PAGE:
Nancy De Los Santos self-portrait, circa 1975.
February 15, 2017
Matthew Zivich Exhibits at What Pipeline gallery, Detroit
Work by Saginaw Valley State University Professor of Art Matthew Zivich (B.S. Des, 1960) is on display at the What Pipeline Gallery in Detroit through March 25. The exhibition, Empires and Enclaves, includes four of his “architectural models” from the 1980s and four “seascape” paintings made of household caulk completed from 2005 to 2009.
“The five architectural models date from approximately 1987 to 1989 and appear to be typical examples of preliminary, scale-model buildings. Included are representations of iconic modern structures such as Mies van der Rohe’s 860 Lake Shore Drive and Phillip Johnson’s Glass House; and an anonymous government building from Munich during the Third Reich. Fictitious structures include a cenotaph for Mussolini made for an imaginary competition sponsored by the city of Milan, Italy, celebrating the 50th anniversary of Il Duce’s death; and finally, Enclaves is an urban depiction initially inspired by the bombardment of Sarajevo during the breakup of Yugoslavia.
The caulk paintings in the “Leviathan” series represent warships that were instrumental as precursors to revolution or invasion, created using a non-traditional medium such as household caulk. Included in this series are Untitled (Potemkin), Untitled (Aurora), Untitled (Maine), and Untitled (Mystery Sub).”
Matthew Zivich: Empires & Enclaves
Exhibition Dates: February 10 - March 25, 2017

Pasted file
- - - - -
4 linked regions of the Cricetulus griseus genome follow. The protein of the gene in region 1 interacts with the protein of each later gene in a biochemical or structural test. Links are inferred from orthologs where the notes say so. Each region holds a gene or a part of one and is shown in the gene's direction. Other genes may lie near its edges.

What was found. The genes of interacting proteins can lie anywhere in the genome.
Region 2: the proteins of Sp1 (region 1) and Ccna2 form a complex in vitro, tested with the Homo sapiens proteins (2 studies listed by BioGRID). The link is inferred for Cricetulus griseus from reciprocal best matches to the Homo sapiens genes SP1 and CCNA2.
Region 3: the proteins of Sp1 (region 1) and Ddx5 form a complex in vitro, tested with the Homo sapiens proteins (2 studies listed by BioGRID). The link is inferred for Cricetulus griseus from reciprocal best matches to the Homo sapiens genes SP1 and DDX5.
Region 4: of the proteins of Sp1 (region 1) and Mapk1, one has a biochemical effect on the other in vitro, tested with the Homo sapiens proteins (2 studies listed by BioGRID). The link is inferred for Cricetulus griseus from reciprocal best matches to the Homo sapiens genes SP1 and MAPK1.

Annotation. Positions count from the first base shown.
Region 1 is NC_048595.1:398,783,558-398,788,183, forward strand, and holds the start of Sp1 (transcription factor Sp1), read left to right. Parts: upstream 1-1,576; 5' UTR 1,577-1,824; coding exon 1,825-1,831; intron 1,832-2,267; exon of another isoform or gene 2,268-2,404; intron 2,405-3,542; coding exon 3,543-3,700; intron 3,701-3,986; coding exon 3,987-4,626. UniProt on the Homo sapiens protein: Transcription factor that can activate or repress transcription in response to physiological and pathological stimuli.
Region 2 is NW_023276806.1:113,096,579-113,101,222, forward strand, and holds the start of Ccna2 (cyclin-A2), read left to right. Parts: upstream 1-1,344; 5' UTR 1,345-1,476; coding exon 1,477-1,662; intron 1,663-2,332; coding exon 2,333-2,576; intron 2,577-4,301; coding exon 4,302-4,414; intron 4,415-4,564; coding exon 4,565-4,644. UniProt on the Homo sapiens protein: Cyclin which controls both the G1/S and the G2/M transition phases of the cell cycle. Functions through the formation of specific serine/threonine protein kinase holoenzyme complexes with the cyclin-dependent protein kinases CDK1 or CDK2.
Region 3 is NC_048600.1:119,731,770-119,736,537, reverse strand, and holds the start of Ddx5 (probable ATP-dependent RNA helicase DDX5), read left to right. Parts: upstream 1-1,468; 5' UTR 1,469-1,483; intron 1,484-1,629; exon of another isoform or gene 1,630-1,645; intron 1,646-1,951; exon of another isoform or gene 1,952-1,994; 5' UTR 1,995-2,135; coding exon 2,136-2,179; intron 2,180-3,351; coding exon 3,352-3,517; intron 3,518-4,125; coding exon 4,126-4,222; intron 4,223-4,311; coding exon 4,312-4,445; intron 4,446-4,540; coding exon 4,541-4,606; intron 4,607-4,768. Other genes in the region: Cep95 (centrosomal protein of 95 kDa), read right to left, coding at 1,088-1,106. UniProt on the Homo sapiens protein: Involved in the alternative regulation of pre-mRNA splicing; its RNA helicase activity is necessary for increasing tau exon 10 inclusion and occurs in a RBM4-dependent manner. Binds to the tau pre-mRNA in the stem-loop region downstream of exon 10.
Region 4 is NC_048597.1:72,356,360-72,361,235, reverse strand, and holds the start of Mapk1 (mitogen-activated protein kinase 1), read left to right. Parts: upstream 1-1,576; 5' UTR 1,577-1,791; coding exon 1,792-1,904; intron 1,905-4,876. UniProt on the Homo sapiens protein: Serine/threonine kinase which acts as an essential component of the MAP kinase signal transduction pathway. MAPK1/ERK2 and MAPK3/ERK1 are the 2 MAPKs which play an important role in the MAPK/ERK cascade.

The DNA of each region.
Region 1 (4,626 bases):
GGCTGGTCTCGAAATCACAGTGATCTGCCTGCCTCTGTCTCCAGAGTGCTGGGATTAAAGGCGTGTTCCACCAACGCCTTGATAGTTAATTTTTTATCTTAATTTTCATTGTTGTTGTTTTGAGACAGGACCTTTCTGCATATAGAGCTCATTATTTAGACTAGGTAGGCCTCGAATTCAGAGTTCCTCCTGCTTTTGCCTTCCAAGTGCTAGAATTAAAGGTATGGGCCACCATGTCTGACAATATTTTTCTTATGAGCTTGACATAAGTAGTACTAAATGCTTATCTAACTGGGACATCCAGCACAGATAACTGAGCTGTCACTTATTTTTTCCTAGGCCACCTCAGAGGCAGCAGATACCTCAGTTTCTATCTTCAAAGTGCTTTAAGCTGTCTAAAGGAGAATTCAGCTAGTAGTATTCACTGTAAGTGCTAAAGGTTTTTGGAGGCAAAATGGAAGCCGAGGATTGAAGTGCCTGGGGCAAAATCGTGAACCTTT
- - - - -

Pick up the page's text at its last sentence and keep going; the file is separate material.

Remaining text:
What Pipeline Gallery
3525 W. Vernor Hwy
Detroit, MI 48216
February 15, 2017
A retrospective exhibition featuring the works of Stamps Arthur F. Thurnau Professor Emerita Georgette Zirbes will be on display at DePauw University from March 10 - April 9, 2017.
Conversations: A Retrospective Exhibition
Richard E. Peeler Art Center, Visual Arts Gallery,
DePauw University, Greencastle, Indiana
February 15, 2017
First year MFA candidate Stephanie Brown recently worked with Professor and Chair of Dance, Jessica Fogel, to design an extensive photo exhibit celebrating the long history of dance at U-M. The photo exhibit is part of an installation in the lobby of the Power Center that also includes live dance performances by 10 Dance majors. The dancers bring to life the rich history of dance at U-M. The lobby installation/performance took place from February 2 - 5, and the photo exhibit will remain on display in the Power Center lobby through February 19.
The lobby performance and exhibit was followed by a main-stage performance featuring a wide range of Dance faculty works. Highlighting the evening are two guest artist works: one by Meredith Monk and the other by NYC dance artists Xan Burley and Alex Springer. To learn more about the performance, visit Glancing Back, Dancing Forward.
February 13, 2017
Work by Stamps Professor David Chung is featured in The Hand Print Workshop: Twenty Years of Partnership in Print, a new exhibition on display at Athenaeum in Alexandria, VA February 23 - April 2, 2017.
Dennis OâNeilâs Hand Print Workshop has fostered the work of printmakers across America and internationally, many of them leading artists from the former Soviet Union.
This exhibit features a wide representation of the prints created by these artists in his Alexandria studiox, including some by William Christenberry, David Chung and Renee Stout â as well as works by OâNeil himself. The gallery talk on March 4 will feature OâNeil, Steven Cushner, Alexander Djikia, Vera Khlebnikova, and Renee Stout and will be moderated by Sarah Tanguy, Art Historian, independent curator and critic based in Washington, DC.